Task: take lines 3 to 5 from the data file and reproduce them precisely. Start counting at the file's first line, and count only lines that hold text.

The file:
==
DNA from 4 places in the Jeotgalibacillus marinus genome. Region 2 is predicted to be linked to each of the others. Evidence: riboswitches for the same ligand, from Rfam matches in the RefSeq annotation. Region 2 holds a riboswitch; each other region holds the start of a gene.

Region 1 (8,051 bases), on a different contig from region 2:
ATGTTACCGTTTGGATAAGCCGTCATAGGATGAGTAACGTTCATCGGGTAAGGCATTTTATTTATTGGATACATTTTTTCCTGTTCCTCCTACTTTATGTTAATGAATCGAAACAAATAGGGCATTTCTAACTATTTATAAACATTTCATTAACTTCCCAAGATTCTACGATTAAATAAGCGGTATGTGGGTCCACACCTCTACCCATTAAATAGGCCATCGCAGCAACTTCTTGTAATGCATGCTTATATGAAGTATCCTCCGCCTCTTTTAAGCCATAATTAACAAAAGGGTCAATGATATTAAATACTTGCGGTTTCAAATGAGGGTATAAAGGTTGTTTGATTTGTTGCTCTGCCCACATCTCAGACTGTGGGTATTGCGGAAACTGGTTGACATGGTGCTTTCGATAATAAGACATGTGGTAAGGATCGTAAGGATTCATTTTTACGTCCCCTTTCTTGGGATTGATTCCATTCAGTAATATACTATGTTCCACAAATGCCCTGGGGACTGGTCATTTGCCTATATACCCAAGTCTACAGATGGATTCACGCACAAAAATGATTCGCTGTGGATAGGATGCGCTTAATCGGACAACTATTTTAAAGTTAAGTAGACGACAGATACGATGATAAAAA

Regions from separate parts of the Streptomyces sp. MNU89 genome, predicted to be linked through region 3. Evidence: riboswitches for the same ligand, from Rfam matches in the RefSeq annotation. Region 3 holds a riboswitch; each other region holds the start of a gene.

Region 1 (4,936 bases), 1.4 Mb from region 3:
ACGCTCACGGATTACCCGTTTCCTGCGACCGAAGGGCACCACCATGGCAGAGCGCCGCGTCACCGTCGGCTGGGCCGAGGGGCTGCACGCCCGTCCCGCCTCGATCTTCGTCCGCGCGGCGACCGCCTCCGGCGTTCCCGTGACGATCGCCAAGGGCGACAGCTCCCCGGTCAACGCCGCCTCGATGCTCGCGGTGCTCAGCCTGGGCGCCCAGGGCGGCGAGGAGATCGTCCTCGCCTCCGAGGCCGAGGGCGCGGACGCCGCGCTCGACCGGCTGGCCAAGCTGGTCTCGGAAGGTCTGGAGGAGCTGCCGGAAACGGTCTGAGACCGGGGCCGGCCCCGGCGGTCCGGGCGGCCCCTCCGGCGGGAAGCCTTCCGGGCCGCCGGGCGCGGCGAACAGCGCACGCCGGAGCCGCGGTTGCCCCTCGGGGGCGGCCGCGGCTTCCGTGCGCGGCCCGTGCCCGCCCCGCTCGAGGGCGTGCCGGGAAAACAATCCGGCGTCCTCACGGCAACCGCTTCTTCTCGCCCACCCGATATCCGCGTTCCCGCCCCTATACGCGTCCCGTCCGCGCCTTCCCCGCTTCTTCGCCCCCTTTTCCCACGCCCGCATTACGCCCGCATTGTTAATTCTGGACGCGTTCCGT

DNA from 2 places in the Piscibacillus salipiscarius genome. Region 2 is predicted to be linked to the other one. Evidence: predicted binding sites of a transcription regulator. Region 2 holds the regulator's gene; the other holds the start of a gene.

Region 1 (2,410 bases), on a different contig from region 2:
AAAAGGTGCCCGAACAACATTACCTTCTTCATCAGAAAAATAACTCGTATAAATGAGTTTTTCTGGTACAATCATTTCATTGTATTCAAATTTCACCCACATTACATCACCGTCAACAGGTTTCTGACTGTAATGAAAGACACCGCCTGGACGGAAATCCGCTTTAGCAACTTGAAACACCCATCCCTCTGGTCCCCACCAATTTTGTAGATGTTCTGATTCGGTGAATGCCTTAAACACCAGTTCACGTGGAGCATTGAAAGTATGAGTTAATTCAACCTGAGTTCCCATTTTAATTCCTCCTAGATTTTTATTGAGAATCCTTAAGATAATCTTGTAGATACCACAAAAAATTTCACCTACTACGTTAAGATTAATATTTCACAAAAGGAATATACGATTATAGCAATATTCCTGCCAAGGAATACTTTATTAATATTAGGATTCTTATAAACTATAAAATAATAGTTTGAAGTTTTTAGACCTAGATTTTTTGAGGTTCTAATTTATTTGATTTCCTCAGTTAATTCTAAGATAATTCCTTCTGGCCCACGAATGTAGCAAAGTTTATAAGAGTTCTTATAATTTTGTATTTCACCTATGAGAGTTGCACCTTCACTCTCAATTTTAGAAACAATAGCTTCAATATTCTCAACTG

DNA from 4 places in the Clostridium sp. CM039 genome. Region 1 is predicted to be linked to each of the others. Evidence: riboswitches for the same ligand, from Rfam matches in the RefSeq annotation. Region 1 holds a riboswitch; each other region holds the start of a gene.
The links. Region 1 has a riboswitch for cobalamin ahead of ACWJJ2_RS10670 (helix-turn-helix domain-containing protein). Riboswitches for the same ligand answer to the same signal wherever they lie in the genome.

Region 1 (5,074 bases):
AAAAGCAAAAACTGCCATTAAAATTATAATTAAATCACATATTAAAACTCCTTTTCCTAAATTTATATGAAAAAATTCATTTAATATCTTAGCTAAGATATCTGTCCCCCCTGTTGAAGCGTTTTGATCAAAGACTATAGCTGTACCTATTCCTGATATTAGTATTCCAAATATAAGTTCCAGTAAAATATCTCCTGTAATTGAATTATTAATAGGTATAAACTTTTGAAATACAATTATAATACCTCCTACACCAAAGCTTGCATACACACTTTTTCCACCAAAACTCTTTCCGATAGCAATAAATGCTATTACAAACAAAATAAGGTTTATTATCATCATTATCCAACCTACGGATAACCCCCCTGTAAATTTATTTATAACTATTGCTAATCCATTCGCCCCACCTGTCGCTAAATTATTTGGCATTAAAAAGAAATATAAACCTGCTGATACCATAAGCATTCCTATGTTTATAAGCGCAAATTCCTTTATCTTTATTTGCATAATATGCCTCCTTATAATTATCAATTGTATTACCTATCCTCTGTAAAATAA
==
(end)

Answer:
ATGTTACCGTTTGGATAAGCCGTCATAGGATGAGTAACGTTCATCGGGTAAGGCATTTTATTTATTGGATACATTTTTTCCTGTTCCTCCTACTTTATGTTAATGAATCGAAACAAATAGGGCATTTCTAACTATTTATAAACATTTCATTAACTTCCCAAGATTCTACGATTAAATAAGCGGTATGTGGGTCCACACCTCTACCCATTAAATAGGCCATCGCAGCAACTTCTTGTAATGCATGCTTATATGAAGTATCCTCCGCCTCTTTTAAGCCATAATTAACAAAAGGGTCAATGATATTAAATACTTGCGGTTTCAAATGAGGGTATAAAGGTTGTTTGATTTGTTGCTCTGCCCACATCTCAGACTGTGGGTATTGCGGAAACTGGTTGACATGGTGCTTTCGATAATAAGACATGTGGTAAGGATCGTAAGGATTCATTTTTACGTCCCCTTTCTTGGGATTGATTCCATTCAGTAATATACTATGTTCCACAAATGCCCTGGGGACTGGTCATTTGCCTATATACCCAAGTCTACAGATGGATTCACGCACAAAAATGATTCGCTGTGGATAGGATGCGCTTAATCGGACAACTATTTTAAAGTTAAGTAGACGACAGATACGATGATAAAAA

Regions from separate parts of the Streptomyces sp. MNU89 genome, predicted to be linked through region 3. Evidence: riboswitches for the same ligand, from Rfam matches in the RefSeq annotation. Region 3 holds a riboswitch; each other region holds the start of a gene.

Region 1 (4,936 bases), 1.4 Mb from region 3: